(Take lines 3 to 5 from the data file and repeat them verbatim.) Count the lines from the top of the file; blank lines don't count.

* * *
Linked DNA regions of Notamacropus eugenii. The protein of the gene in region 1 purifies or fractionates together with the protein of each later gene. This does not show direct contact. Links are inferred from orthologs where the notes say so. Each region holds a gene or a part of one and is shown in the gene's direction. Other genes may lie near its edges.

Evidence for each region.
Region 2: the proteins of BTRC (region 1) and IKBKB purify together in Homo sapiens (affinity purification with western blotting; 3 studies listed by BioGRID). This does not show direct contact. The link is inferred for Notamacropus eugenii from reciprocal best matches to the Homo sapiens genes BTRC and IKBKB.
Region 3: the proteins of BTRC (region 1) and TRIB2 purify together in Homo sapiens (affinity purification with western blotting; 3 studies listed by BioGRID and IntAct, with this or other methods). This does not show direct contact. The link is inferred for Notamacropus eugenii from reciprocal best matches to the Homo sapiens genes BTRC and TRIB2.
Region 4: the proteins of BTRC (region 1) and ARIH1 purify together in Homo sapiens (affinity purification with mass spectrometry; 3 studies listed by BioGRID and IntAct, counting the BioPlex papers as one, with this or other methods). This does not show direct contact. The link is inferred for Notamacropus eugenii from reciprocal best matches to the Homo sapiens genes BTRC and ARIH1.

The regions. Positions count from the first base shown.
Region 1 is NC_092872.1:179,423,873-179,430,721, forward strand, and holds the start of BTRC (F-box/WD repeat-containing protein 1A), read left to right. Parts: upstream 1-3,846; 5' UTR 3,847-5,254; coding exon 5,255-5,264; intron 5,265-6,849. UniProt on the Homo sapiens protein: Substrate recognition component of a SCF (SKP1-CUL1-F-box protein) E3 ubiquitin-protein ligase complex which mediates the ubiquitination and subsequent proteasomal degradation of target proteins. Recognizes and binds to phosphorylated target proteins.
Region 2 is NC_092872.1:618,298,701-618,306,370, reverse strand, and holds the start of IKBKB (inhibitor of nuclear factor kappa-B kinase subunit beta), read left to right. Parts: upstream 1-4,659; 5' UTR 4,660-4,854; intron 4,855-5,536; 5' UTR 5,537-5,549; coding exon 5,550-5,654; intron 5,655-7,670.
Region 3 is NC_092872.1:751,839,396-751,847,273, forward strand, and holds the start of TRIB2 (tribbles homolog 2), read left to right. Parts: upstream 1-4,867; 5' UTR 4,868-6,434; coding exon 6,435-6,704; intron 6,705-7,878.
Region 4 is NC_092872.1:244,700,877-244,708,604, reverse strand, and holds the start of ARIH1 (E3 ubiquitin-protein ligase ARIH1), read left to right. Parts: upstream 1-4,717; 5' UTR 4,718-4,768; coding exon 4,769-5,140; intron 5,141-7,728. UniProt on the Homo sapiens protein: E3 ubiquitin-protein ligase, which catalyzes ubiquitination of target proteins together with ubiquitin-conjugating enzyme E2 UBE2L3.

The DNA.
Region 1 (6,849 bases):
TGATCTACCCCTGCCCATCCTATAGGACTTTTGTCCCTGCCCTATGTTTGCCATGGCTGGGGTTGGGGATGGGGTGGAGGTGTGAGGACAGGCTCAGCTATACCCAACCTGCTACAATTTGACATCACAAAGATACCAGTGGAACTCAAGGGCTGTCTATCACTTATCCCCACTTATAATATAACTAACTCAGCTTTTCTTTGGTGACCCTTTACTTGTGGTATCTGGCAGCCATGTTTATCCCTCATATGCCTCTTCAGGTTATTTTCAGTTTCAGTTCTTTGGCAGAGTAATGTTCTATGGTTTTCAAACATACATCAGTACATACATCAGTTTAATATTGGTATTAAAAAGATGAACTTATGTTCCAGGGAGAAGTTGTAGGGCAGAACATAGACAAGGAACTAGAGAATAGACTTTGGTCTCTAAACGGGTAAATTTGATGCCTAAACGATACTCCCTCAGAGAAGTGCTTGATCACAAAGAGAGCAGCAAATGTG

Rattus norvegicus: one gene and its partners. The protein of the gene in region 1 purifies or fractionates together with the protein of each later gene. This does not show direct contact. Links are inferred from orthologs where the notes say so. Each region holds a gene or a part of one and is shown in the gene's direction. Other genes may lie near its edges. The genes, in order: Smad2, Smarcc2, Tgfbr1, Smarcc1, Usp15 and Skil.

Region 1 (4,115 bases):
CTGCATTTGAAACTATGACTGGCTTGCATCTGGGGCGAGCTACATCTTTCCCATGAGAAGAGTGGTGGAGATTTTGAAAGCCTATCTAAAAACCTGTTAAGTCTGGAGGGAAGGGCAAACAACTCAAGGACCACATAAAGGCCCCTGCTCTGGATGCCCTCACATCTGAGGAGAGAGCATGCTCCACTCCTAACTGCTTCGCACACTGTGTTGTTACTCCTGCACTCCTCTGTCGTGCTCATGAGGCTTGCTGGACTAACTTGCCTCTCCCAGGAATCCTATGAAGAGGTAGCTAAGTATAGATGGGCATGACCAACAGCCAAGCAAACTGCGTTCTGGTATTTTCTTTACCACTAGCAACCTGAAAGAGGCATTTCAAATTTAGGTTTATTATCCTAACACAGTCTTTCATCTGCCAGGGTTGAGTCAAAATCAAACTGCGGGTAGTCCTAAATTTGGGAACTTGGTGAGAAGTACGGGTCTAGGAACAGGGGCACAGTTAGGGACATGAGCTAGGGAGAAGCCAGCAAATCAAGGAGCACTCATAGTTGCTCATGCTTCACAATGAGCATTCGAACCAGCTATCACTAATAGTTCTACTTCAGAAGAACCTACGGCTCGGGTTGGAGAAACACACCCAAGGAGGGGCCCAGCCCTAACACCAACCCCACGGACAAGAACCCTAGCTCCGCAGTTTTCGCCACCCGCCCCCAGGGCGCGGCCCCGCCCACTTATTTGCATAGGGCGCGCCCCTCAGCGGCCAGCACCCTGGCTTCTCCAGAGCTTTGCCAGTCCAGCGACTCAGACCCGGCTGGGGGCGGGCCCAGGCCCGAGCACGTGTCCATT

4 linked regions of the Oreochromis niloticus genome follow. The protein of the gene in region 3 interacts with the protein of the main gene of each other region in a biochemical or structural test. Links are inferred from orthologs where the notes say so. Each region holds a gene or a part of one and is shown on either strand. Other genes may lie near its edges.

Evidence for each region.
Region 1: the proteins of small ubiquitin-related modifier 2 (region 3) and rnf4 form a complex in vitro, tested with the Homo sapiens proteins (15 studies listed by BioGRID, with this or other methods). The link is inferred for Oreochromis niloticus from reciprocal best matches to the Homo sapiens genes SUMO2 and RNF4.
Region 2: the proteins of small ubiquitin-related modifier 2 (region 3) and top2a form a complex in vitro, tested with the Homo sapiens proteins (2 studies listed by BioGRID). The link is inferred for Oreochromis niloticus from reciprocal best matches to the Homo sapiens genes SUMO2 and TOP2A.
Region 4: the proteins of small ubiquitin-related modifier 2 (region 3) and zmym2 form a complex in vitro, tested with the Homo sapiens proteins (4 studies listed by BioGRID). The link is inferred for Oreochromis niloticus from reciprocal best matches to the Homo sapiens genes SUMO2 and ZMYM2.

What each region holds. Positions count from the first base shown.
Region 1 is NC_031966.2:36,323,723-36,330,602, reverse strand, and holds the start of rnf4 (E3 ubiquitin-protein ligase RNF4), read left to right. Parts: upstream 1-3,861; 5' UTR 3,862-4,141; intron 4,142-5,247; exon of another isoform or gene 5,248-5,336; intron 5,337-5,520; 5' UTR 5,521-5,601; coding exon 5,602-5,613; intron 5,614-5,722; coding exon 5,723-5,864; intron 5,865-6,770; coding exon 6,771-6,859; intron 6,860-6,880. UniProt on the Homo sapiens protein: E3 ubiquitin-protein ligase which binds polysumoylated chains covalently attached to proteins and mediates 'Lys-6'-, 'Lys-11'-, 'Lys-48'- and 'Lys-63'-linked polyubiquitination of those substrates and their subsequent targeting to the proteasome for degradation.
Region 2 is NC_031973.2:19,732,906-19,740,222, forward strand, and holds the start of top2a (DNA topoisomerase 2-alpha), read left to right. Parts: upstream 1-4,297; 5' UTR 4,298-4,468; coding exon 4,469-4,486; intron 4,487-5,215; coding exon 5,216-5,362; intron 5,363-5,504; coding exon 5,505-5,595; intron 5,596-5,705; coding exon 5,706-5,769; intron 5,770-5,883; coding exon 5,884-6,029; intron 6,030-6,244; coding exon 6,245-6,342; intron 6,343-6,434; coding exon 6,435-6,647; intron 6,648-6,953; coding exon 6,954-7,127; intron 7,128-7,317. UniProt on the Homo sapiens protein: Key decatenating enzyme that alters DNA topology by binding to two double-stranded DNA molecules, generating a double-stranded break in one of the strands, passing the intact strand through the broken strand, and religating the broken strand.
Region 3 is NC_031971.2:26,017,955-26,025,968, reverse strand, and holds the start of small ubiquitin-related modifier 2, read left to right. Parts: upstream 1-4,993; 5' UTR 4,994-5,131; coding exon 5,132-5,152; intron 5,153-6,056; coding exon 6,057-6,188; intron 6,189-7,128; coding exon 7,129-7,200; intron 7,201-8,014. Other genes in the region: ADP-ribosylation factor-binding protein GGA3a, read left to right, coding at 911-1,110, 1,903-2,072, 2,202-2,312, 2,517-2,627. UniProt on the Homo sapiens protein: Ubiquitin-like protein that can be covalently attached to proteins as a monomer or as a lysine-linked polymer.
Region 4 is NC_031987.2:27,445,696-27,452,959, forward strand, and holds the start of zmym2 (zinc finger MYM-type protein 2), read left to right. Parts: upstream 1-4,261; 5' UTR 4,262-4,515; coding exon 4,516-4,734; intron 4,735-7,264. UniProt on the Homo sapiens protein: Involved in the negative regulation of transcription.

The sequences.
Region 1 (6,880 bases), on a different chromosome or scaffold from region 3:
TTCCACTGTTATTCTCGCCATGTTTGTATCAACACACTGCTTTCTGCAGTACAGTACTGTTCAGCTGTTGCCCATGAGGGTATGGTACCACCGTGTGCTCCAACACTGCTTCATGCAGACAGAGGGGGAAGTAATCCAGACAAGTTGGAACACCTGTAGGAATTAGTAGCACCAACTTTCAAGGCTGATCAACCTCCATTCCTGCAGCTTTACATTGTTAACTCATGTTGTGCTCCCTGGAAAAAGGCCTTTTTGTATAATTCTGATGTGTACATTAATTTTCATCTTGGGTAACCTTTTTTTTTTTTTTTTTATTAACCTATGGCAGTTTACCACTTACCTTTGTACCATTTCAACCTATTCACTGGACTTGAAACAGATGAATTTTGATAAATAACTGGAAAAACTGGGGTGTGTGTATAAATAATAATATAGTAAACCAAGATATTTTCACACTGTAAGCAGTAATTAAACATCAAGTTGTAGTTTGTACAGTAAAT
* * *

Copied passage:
Region 2: the proteins of BTRC (region 1) and IKBKB purify together in Homo sapiens (affinity purification with western blotting; 3 studies listed by BioGRID). This does not show direct contact. The link is inferred for Notamacropus eugenii from reciprocal best matches to the Homo sapiens genes BTRC and IKBKB.
Region 3: the proteins of BTRC (region 1) and TRIB2 purify together in Homo sapiens (affinity purification with western blotting; 3 studies listed by BioGRID and IntAct, with this or other methods). This does not show direct contact. The link is inferred for Notamacropus eugenii from reciprocal best matches to the Homo sapiens genes BTRC and TRIB2.
Region 4: the proteins of BTRC (region 1) and ARIH1 purify together in Homo sapiens (affinity purification with mass spectrometry; 3 studies listed by BioGRID and IntAct, counting the BioPlex papers as one, with this or other methods). This does not show direct contact. The link is inferred for Notamacropus eugenii from reciprocal best matches to the Homo sapiens genes BTRC and ARIH1.